“I call it ‘the Further’.” *sploooorf* (Fearnet)

I was excited for this one, I’ll admit, and for a change I wasn’t entirely disappointed. I’ve even held off on reading The Wolfman’s review, because I didn’t want to be influenced by it.  I like Lili Taylor, whom I hadn’t seen act since–I swear–the unforgivable remake of The Haunting. [EDIT: I forgot that Taylor is in Hemlock Grove. Oh Lili. I forgive you.] And Taylor gives a good, likable, believable performance as blue-collar mother-of-five Carolyn Perron. So does Ron Livingston, who is an excellent Everyman kind of character as husband Roger (complete with plaid flannel shirts). The casting was fairly solid, with one or two notable exceptions, and helped distract from some of the more glaring issues.

In 1971, demonologists Ed and Lorraine Warren are hard at work being demonologists and exorcising things. Simultaneously, Carolyn and Roger, with their five daughters and dog Sadie, move into a beautiful old farmhouse in Rhode Island. As one expects in these situations, becoming a homeowner has dire ramifications for the unsuspecting Perrons. Spooky stuff escalates, you know the drill (honestly, summaries aren’t really necessary at this point, right?). Eventually Carolyn tracks down the Warrens and enlists their aid, at which point shit really gets hellacious(puns! Mmmmyes!).

The cast is the major strength here. The scares are utterly, totally predictable: jarring sound effects and fake-out jump scares abound (“Oh, it’s under the bed! Don’t look under the bed! Oh wait, there’s nothing there? OH CRAP IT’S SOMEWHERE ELSE oh wait, not there either…” The only thing new is that the fakeouts are like three or four deep). The one slightly scary experience I had was when my ladyfriend–who scares easily, the peach–grabbed my arm so hard that she inadvertently slammed it into the armrest. Pain is an effective way to enhance the horror movie experience, let me tell you.

Taylor and Livingston are solid and sympathetic, and Patrick Wilson is good, if weird (which I suppose is appropriate) as demonologist Ed Warren. (Notably, Wilson was also the male lead in Insidious.) The gaggle of little girls are good enough, as nearly all children in horror films are, at being innocent and cute some of the time, and running and screaming and being possessed by demons the rest of the time (amirite, parents? eh?). The only downside in terms of acting, due more to the script than any fault of her own, is Vera Farmiga‘s performance as Lorraine. I swear, her dialogue is so similar to Insidious’ psychic lady (played by Lin Shaye) that the two are nearly interchangeable. No further’s here, thank god, but almost as annoying.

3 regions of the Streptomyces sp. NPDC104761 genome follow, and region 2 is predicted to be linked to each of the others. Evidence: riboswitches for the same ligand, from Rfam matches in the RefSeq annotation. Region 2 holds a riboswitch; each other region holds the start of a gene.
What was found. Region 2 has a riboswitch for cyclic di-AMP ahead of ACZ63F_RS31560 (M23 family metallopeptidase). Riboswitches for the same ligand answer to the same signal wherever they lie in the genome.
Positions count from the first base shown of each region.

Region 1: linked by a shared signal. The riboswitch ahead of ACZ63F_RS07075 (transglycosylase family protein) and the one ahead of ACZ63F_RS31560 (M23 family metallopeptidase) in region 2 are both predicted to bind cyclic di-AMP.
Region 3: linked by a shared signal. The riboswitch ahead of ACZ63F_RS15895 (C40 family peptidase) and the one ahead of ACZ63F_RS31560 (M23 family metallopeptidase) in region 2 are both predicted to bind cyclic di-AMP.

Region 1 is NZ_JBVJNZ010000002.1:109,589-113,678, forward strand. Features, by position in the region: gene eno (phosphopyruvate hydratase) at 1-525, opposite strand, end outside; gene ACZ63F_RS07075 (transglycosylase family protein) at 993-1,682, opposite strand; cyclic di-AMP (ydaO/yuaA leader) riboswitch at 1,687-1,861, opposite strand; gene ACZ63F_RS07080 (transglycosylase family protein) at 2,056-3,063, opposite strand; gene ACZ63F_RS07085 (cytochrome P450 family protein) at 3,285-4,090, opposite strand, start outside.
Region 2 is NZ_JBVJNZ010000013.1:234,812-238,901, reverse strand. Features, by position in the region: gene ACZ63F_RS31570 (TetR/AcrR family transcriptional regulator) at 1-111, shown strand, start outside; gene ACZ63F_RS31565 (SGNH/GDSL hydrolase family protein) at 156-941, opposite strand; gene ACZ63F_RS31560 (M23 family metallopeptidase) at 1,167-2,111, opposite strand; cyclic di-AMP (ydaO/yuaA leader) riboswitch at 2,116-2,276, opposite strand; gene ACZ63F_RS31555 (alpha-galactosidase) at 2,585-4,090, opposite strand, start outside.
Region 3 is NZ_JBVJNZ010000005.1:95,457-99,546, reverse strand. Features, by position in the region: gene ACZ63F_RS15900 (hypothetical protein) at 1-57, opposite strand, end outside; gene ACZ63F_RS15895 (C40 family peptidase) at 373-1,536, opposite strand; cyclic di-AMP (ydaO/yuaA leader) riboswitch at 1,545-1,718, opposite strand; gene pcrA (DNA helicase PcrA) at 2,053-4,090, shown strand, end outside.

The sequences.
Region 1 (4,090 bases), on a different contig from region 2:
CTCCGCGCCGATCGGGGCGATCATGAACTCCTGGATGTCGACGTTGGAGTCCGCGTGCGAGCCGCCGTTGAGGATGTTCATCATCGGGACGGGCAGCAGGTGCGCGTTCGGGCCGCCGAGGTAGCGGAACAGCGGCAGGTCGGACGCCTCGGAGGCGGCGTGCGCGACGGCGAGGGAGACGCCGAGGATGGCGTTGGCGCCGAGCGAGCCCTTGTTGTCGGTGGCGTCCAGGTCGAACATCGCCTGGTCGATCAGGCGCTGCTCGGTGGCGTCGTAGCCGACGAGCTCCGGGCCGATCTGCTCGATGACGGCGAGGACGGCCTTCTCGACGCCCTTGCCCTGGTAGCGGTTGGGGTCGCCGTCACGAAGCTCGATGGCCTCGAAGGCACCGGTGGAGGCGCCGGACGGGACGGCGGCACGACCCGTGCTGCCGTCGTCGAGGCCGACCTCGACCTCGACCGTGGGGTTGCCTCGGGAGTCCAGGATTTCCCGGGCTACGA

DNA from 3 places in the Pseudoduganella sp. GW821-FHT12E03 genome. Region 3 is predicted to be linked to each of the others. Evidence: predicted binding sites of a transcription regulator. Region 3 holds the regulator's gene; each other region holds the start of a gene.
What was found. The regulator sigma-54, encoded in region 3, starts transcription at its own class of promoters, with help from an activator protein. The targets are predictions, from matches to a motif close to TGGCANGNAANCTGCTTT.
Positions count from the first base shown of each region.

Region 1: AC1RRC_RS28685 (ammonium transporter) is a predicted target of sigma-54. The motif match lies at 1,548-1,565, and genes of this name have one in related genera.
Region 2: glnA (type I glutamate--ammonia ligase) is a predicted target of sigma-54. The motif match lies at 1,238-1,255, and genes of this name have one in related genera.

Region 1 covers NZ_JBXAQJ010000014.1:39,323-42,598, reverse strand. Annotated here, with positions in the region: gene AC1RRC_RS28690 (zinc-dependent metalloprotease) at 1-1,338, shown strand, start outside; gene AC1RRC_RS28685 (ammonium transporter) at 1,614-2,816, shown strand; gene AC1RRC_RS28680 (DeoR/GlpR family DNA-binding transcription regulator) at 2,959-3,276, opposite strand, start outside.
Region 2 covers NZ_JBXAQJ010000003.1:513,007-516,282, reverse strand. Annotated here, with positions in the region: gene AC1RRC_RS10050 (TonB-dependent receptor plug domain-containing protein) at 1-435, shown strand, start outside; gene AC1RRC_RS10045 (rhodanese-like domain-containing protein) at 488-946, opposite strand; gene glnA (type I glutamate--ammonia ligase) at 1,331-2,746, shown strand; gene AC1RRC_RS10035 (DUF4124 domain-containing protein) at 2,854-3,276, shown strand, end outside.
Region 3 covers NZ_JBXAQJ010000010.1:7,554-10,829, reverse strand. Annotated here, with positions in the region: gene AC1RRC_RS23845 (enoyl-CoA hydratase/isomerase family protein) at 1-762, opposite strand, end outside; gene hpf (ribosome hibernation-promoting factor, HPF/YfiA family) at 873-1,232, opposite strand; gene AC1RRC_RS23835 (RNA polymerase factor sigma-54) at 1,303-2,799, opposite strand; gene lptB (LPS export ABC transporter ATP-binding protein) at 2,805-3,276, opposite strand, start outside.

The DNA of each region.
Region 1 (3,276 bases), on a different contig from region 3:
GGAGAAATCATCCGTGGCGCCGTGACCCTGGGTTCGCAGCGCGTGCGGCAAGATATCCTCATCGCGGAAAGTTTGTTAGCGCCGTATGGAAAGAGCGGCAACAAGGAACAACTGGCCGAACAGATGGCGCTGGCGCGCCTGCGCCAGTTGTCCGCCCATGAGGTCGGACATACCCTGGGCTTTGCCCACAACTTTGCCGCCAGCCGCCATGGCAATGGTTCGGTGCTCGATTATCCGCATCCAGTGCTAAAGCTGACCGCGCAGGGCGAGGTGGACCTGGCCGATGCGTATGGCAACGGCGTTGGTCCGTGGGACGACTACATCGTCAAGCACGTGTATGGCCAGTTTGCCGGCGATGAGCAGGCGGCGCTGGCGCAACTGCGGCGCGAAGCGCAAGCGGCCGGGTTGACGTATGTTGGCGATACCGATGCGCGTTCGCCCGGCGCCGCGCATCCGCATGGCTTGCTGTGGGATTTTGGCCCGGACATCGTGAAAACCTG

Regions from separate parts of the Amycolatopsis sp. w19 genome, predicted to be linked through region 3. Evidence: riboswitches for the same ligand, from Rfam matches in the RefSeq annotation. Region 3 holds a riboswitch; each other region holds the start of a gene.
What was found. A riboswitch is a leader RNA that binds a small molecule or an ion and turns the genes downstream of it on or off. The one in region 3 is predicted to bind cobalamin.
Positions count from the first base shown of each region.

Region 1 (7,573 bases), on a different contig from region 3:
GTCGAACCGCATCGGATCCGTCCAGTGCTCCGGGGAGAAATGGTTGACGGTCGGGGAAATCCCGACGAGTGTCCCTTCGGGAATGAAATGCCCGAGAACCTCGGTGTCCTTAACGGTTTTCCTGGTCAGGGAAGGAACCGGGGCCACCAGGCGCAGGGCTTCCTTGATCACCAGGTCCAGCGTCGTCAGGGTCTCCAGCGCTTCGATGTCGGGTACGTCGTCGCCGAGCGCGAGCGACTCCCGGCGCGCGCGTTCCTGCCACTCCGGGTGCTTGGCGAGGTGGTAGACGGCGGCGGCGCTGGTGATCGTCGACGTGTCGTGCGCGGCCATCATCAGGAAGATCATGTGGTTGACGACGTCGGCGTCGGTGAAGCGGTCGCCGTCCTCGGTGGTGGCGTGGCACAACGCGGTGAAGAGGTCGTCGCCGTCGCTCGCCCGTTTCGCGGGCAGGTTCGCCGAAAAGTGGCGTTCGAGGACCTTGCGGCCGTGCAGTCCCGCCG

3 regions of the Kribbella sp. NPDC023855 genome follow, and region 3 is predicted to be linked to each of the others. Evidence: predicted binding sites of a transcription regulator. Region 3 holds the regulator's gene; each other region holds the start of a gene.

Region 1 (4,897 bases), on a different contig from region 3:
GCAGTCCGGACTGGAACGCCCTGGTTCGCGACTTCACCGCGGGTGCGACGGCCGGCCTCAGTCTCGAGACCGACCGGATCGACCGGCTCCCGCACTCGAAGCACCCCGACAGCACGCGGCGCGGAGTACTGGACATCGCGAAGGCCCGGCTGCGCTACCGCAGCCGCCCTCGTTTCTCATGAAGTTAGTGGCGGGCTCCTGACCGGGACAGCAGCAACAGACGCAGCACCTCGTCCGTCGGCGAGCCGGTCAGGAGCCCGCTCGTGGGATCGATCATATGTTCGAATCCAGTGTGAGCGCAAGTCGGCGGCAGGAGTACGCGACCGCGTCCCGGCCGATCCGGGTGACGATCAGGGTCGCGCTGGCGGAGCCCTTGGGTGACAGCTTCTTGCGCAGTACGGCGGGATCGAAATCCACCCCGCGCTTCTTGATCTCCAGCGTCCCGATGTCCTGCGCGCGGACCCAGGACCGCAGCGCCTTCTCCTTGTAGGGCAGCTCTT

All in all, the film is a solid, enjoyable ride. And I use the term “ride” advisedly, because that’s precisely what The Conjuring is: a haunted roller coaster ride, from one scary set piece to the next, with perhaps too much expository dialogue in between. Competent, but not brilliant. Oh, and it has, seriously, the sappiest, weakest ending in horror movie history. For reals.

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But wait, there’s more! The really interesting thing here, at least for me, is the presence of the Warrens as characters. The Warrens are real people (Ed passed away in 2006, but Lorraine is still among the living), and The Conjuring is based on one of their cases. They’ve been involved in a ton of famous cases, including, if the Wiki is to be trusted, the infamous Amityville haunting. While I think I’d probably heard their names before, I really know nothing about the Warrens. I think I might need to change that.